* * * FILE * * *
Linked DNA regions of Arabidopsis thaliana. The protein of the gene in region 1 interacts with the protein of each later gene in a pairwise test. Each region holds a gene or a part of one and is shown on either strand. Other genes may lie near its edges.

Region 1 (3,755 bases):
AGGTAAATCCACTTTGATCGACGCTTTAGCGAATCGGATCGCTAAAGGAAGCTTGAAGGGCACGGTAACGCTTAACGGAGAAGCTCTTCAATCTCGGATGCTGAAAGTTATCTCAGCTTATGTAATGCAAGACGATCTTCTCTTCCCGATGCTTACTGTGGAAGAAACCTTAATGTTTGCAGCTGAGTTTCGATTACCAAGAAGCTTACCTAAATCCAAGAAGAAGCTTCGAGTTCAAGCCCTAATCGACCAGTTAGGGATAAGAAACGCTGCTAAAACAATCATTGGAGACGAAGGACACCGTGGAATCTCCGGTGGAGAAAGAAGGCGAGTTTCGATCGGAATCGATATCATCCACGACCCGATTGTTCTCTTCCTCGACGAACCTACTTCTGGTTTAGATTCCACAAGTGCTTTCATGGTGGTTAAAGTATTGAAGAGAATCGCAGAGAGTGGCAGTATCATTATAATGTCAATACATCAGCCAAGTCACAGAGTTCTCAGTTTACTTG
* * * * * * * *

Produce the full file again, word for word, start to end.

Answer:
Linked DNA regions of Arabidopsis thaliana. The protein of the gene in region 1 interacts with the protein of each later gene in a pairwise test. Each region holds a gene or a part of one and is shown on either strand. Other genes may lie near its edges.

Region 1 (3,755 bases):
AGGTAAATCCACTTTGATCGACGCTTTAGCGAATCGGATCGCTAAAGGAAGCTTGAAGGGCACGGTAACGCTTAACGGAGAAGCTCTTCAATCTCGGATGCTGAAAGTTATCTCAGCTTATGTAATGCAAGACGATCTTCTCTTCCCGATGCTTACTGTGGAAGAAACCTTAATGTTTGCAGCTGAGTTTCGATTACCAAGAAGCTTACCTAAATCCAAGAAGAAGCTTCGAGTTCAAGCCCTAATCGACCAGTTAGGGATAAGAAACGCTGCTAAAACAATCATTGGAGACGAAGGACACCGTGGAATCTCCGGTGGAGAAAGAAGGCGAGTTTCGATCGGAATCGATATCATCCACGACCCGATTGTTCTCTTCCTCGACGAACCTACTTCTGGTTTAGATTCCACAAGTGCTTTCATGGTGGTTAAAGTATTGAAGAGAATCGCAGAGAGTGGCAGTATCATTATAATGTCAATACATCAGCCAAGTCACAGAGTTCTCAGTTTACTTG